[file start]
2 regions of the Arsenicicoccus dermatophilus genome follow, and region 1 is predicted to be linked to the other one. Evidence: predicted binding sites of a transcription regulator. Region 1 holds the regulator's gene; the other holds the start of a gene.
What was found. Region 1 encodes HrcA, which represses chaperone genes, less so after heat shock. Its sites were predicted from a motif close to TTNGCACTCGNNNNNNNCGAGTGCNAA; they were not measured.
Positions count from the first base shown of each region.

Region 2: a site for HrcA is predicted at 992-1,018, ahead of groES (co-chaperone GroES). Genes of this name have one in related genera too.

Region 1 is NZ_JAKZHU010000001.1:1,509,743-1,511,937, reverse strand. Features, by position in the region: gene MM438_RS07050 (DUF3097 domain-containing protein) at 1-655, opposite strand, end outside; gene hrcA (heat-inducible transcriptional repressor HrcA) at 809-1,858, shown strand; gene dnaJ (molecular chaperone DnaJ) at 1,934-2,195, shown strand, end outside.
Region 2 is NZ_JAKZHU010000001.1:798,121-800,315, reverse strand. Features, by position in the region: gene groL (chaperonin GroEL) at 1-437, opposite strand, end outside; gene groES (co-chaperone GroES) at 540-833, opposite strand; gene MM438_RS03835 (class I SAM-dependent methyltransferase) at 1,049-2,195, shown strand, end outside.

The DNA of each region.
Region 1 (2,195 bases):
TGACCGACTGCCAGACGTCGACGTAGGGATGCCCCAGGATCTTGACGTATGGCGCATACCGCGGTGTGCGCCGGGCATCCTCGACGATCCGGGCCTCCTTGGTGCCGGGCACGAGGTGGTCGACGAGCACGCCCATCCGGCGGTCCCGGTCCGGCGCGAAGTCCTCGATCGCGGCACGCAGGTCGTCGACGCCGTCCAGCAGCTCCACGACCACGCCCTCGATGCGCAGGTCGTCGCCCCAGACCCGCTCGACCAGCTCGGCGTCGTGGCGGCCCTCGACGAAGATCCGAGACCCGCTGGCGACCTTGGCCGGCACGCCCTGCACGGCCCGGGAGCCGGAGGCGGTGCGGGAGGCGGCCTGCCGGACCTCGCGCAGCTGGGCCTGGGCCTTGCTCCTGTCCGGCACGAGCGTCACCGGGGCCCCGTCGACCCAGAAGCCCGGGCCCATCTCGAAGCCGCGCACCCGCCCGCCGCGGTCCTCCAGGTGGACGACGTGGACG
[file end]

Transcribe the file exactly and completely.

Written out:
2 regions of the Arsenicicoccus dermatophilus genome follow, and region 1 is predicted to be linked to the other one. Evidence: predicted binding sites of a transcription regulator. Region 1 holds the regulator's gene; the other holds the start of a gene.
What was found. Region 1 encodes HrcA, which represses chaperone genes, less so after heat shock. Its sites were predicted from a motif close to TTNGCACTCGNNNNNNNCGAGTGCNAA; they were not measured.
Positions count from the first base shown of each region.

Region 2: a site for HrcA is predicted at 992-1,018, ahead of groES (co-chaperone GroES). Genes of this name have one in related genera too.

Region 1 is NZ_JAKZHU010000001.1:1,509,743-1,511,937, reverse strand. Features, by position in the region: gene MM438_RS07050 (DUF3097 domain-containing protein) at 1-655, opposite strand, end outside; gene hrcA (heat-inducible transcriptional repressor HrcA) at 809-1,858, shown strand; gene dnaJ (molecular chaperone DnaJ) at 1,934-2,195, shown strand, end outside.
Region 2 is NZ_JAKZHU010000001.1:798,121-800,315, reverse strand. Features, by position in the region: gene groL (chaperonin GroEL) at 1-437, opposite strand, end outside; gene groES (co-chaperone GroES) at 540-833, opposite strand; gene MM438_RS03835 (class I SAM-dependent methyltransferase) at 1,049-2,195, shown strand, end outside.

The DNA of each region.
Region 1 (2,195 bases):
TGACCGACTGCCAGACGTCGACGTAGGGATGCCCCAGGATCTTGACGTATGGCGCATACCGCGGTGTGCGCCGGGCATCCTCGACGATCCGGGCCTCCTTGGTGCCGGGCACGAGGTGGTCGACGAGCACGCCCATCCGGCGGTCCCGGTCCGGCGCGAAGTCCTCGATCGCGGCACGCAGGTCGTCGACGCCGTCCAGCAGCTCCACGACCACGCCCTCGATGCGCAGGTCGTCGCCCCAGACCCGCTCGACCAGCTCGGCGTCGTGGCGGCCCTCGACGAAGATCCGAGACCCGCTGGCGACCTTGGCCGGCACGCCCTGCACGGCCCGGGAGCCGGAGGCGGTGCGGGAGGCGGCCTGCCGGACCTCGCGCAGCTGGGCCTGGGCCTTGCTCCTGTCCGGCACGAGCGTCACCGGGGCCCCGTCGACCCAGAAGCCCGGGCCCATCTCGAAGCCGCGCACCCGCCCGCCGCGGTCCTCCAGGTGGACGACGTGGACG